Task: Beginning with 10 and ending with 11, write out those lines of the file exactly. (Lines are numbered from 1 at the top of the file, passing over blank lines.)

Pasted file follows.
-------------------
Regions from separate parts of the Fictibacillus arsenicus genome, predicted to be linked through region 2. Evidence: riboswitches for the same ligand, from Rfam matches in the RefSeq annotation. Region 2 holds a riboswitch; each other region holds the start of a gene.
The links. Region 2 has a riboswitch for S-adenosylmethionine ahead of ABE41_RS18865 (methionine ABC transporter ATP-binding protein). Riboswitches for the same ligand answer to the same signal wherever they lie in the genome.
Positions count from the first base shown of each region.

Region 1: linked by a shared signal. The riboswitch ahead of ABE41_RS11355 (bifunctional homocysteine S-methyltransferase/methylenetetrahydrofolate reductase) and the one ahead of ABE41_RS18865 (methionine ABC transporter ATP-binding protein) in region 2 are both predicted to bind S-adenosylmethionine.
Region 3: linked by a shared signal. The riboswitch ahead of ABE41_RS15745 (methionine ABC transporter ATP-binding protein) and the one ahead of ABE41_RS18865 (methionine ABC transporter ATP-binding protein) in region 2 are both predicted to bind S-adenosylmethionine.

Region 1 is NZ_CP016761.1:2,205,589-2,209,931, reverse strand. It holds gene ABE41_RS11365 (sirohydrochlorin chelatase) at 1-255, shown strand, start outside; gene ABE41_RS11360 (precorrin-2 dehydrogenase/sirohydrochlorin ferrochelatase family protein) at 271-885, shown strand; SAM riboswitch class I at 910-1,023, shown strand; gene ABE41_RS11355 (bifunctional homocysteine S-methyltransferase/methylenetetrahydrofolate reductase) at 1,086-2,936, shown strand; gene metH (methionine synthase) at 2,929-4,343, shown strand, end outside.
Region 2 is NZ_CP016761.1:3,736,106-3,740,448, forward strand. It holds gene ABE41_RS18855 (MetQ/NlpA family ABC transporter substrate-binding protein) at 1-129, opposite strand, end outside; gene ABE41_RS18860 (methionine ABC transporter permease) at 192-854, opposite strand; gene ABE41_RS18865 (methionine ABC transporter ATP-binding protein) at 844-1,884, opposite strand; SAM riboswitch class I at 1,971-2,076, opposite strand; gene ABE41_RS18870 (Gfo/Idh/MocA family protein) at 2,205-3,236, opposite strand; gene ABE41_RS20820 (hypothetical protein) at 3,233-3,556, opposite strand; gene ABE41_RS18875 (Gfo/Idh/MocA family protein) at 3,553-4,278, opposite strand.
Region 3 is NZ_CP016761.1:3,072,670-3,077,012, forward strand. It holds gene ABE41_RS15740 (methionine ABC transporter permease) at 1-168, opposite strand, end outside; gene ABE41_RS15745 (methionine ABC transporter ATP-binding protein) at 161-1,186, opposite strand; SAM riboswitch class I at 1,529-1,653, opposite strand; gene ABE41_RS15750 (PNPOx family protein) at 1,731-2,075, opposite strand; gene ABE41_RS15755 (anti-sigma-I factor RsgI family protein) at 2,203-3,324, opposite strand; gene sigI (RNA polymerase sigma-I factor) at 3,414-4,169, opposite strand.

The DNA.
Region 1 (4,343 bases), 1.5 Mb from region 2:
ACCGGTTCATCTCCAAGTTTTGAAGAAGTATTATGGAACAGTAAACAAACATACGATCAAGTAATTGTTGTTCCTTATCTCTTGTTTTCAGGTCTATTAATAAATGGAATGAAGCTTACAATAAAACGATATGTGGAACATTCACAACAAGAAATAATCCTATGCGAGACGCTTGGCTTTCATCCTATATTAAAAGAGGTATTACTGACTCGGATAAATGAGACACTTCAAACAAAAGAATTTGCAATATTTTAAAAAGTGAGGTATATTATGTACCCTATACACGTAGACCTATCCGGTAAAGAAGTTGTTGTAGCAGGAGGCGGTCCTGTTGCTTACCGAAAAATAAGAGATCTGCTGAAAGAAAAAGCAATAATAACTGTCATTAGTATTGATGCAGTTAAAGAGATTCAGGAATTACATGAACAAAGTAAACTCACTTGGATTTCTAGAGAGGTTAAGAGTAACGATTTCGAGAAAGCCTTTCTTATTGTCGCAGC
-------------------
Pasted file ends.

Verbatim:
Region 1 (4,343 bases), 1.5 Mb from region 2:
ACCGGTTCATCTCCAAGTTTTGAAGAAGTATTATGGAACAGTAAACAAACATACGATCAAGTAATTGTTGTTCCTTATCTCTTGTTTTCAGGTCTATTAATAAATGGAATGAAGCTTACAATAAAACGATATGTGGAACATTCACAACAAGAAATAATCCTATGCGAGACGCTTGGCTTTCATCCTATATTAAAAGAGGTATTACTGACTCGGATAAATGAGACACTTCAAACAAAAGAATTTGCAATATTTTAAAAAGTGAGGTATATTATGTACCCTATACACGTAGACCTATCCGGTAAAGAAGTTGTTGTAGCAGGAGGCGGTCCTGTTGCTTACCGAAAAATAAGAGATCTGCTGAAAGAAAAAGCAATAATAACTGTCATTAGTATTGATGCAGTTAAAGAGATTCAGGAATTACATGAACAAAGTAAACTCACTTGGATTTCTAGAGAGGTTAAGAGTAACGATTTCGAGAAAGCCTTTCTTATTGTCGCAGC